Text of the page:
With Mental Health Challenging More Americans, Employees Bear the Caregiving Burden

  • 48% of employed adults surveyed said they have helped a loved one live with a mental health challenge in the past year and 80% of caregivers say helping a loved one manage a mental health challenge has impacted their own mental health as a result
  • 6-in-10 caregivers say that their work productivity has been impacted
  • More than half of surveyed workers have not informed anyone at their company about their caregiving responsibilities
  • Three-in-four caregivers wish their employer would offer more benefits focused on mental health

NEW YORK--()--While an important focus has been placed on helping employees with their own mental well-being, the latest research commissioned by New York Life Group Benefit Solutions reveals that employees also need greater support in the workplace when it comes to caring for loved ones living with a mental health challenge. In fact, nearly half of surveyed workers (48%) have helped a loved one live with a mental health challenge in the last year, and 45% of this group say their loved one is experiencing mental health challenges more often this year than in the previous year.

As a result, 8-in-10 surveyed workers said helping loved ones has impacted their own mental health and two-thirds (65%) report needing more assistance addressing their own mental health, according to the research.

"The increasing rate of mental illness is a growing concern, impacting both individuals navigating these challenges and the loved ones who are supporting them," said Meghan Shea, Vice President and Head of Strategy and Solutions at New York Life Group Benefit Solutions. “While many employers have increased benefit offerings designed to address eldercare and childcare needs, caregiving associated with mental health is an area of opportunity – and our research shows employees are turning to their workplaces for this kind of support.”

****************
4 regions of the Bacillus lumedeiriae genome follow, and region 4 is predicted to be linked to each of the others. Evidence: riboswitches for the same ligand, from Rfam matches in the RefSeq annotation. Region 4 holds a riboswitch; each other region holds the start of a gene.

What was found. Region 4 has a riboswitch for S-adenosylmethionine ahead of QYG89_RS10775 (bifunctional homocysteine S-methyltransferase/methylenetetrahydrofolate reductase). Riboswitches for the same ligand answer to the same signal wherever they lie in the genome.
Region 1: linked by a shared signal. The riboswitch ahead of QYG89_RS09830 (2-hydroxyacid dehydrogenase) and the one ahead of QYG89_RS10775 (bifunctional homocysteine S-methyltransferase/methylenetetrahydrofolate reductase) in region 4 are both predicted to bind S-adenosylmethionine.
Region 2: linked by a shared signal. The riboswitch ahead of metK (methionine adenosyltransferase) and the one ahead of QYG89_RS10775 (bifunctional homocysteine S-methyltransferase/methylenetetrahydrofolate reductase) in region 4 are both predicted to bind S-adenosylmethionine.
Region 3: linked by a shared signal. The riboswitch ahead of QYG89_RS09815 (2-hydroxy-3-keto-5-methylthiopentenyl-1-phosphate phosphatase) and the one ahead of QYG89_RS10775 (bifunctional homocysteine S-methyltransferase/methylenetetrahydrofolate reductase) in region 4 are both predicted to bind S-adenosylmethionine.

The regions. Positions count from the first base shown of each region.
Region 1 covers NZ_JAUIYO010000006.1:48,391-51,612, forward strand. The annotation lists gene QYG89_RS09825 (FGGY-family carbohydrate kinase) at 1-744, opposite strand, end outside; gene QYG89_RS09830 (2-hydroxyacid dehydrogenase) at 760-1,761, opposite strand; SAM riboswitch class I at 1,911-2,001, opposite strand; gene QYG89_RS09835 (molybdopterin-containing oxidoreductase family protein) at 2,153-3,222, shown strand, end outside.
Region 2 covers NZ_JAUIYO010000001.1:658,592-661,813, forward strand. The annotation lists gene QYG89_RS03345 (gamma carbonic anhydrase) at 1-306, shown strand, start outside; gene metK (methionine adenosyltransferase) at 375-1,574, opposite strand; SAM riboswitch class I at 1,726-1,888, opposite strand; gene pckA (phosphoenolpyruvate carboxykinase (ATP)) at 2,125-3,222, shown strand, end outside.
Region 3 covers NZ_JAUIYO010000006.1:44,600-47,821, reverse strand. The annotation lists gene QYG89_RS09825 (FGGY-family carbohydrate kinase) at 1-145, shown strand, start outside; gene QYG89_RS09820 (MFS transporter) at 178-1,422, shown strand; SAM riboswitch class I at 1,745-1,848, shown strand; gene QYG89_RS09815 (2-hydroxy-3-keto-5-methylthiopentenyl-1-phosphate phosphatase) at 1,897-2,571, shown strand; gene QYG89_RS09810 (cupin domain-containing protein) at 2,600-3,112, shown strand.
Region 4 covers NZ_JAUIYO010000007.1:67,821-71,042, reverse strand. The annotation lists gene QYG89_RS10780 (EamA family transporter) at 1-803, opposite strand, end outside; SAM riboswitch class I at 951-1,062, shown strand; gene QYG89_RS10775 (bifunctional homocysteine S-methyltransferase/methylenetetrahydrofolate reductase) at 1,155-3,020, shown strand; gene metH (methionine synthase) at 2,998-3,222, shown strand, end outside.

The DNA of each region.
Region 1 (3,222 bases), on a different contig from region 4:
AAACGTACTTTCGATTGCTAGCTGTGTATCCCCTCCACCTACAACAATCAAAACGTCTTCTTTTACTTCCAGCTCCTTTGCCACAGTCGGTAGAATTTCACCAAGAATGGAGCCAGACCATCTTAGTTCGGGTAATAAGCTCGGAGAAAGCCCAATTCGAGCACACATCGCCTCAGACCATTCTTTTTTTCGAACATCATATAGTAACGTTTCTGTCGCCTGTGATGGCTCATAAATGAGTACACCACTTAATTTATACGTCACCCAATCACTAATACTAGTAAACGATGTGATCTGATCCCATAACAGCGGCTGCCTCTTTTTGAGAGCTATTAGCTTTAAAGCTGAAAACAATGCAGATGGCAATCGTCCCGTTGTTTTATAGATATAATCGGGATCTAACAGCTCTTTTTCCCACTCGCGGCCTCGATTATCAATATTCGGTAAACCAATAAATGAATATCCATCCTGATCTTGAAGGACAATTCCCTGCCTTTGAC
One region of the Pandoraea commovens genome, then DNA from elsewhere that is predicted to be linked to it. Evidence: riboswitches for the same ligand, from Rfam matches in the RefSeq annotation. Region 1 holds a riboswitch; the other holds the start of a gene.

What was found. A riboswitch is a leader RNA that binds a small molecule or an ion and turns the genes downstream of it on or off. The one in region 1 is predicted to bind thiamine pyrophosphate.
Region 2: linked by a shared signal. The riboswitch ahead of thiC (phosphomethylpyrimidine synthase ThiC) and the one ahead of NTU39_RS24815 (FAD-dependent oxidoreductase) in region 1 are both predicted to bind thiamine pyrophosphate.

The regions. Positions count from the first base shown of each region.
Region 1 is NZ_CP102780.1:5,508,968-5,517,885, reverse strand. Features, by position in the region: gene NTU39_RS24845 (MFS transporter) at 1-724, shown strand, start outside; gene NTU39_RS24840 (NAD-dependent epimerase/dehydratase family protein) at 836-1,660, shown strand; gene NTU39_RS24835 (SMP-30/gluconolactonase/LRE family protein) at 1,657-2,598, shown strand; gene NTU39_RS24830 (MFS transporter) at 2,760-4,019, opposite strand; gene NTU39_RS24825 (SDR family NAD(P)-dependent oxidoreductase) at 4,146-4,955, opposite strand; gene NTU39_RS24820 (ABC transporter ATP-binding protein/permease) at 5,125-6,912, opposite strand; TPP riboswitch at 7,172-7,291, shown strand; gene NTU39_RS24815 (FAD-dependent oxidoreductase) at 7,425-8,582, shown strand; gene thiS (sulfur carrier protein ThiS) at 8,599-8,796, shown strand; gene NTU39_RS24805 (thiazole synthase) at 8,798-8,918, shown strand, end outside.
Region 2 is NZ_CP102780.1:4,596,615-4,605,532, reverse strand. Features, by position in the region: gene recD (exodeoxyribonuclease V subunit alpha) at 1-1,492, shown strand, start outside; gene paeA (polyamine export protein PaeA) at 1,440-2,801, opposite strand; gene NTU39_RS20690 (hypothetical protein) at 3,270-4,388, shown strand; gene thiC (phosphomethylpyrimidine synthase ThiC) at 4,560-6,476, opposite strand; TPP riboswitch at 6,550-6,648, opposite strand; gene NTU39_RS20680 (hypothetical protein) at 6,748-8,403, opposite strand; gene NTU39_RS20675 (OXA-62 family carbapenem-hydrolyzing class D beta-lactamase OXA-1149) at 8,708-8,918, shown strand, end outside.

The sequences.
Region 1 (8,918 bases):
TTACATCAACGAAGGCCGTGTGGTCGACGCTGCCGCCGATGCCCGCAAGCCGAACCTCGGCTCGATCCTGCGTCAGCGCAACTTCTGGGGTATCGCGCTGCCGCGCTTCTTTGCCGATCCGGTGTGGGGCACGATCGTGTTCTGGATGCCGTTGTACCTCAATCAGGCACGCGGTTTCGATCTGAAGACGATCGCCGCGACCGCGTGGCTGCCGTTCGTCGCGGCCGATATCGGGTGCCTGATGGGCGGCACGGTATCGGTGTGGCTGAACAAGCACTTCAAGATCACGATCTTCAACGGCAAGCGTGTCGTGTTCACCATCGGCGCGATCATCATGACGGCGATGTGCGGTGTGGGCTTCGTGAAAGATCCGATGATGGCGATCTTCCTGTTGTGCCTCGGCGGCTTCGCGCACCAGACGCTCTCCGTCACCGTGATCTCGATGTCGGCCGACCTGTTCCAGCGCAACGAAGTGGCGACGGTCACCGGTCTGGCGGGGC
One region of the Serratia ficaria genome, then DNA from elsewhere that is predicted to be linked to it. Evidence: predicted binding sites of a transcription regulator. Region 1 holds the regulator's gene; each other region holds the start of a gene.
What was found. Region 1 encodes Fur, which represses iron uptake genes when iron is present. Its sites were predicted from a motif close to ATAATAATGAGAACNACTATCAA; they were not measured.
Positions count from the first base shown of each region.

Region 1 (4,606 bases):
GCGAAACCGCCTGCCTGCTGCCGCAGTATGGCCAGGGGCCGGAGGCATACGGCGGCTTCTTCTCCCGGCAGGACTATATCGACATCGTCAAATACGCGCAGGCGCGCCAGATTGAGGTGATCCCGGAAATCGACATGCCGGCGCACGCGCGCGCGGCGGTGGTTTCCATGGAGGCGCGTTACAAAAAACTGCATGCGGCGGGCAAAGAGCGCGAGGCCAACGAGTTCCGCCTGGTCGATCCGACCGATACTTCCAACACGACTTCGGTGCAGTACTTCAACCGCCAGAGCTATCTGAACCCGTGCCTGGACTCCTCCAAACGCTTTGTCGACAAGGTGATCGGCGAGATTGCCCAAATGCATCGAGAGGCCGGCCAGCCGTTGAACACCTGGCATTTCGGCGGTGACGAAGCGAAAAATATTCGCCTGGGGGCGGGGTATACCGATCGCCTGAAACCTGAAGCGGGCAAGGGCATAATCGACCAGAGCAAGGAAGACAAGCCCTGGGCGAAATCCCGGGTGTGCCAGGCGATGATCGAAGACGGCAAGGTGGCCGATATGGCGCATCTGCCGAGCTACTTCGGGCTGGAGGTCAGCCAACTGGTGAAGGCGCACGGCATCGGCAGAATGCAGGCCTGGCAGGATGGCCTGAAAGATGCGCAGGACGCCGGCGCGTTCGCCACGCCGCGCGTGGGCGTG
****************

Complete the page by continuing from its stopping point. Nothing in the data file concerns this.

The survey indicated a greater stigma surrounding mental health discussions in the workplace, particularly for women.

  • More than half of the surveyed caregivers (53%) were female Millennials (26%) and Gen Xers (27%).
  • Female Millennials and Gen Xers reported experiencing more mental health challenges than their male counterparts, specifically anxiety for female Millennials (67% vs. 56%) and sadness for female Gen Xers (54% vs. 45%) because of their caregiving responsibilities.
  • Male Millennials were more aware of their company's mental health resources compared to female Millennials (60% vs. 51%) are more likely to say nothing would stop them from using these resources (41% vs. 34%).

"The survey results show that there is still a great deal of stigma surrounding mental health discussions in the workplace, particularly for women," said Shea. "It's concerning to see that female Millennials, Gen Xers, and Baby Boomers report experiencing more mental health challenges than their male counterparts, and yet they are less likely to inform someone at work about their need for support. This highlights an opportunity for workplaces to focus on providing safe and supportive environments where employees, regardless of age or gender, feel comfortable discussing their mental health challenges and seeking the help they need."

Although caregiving is having a negative impact on their work performance, caregivers are hesitant to vocalize their concerns and needs at work.

  • 80% of caregivers surveyed said helping loved ones manage these challenges has impacted their own mental health and stress levels.
  • Most caregivers (61%) reported that helping their loved ones cope with mental health challenges has impacted their work productivity.
  • Despite feeling stressed (62%), exhausted (48%), distracted (48%), and overwhelmed (47%) at work, nearly half of caregivers avoid taking time off to support their own or a loved one's mental health (47%) due to heavy workloads (46%).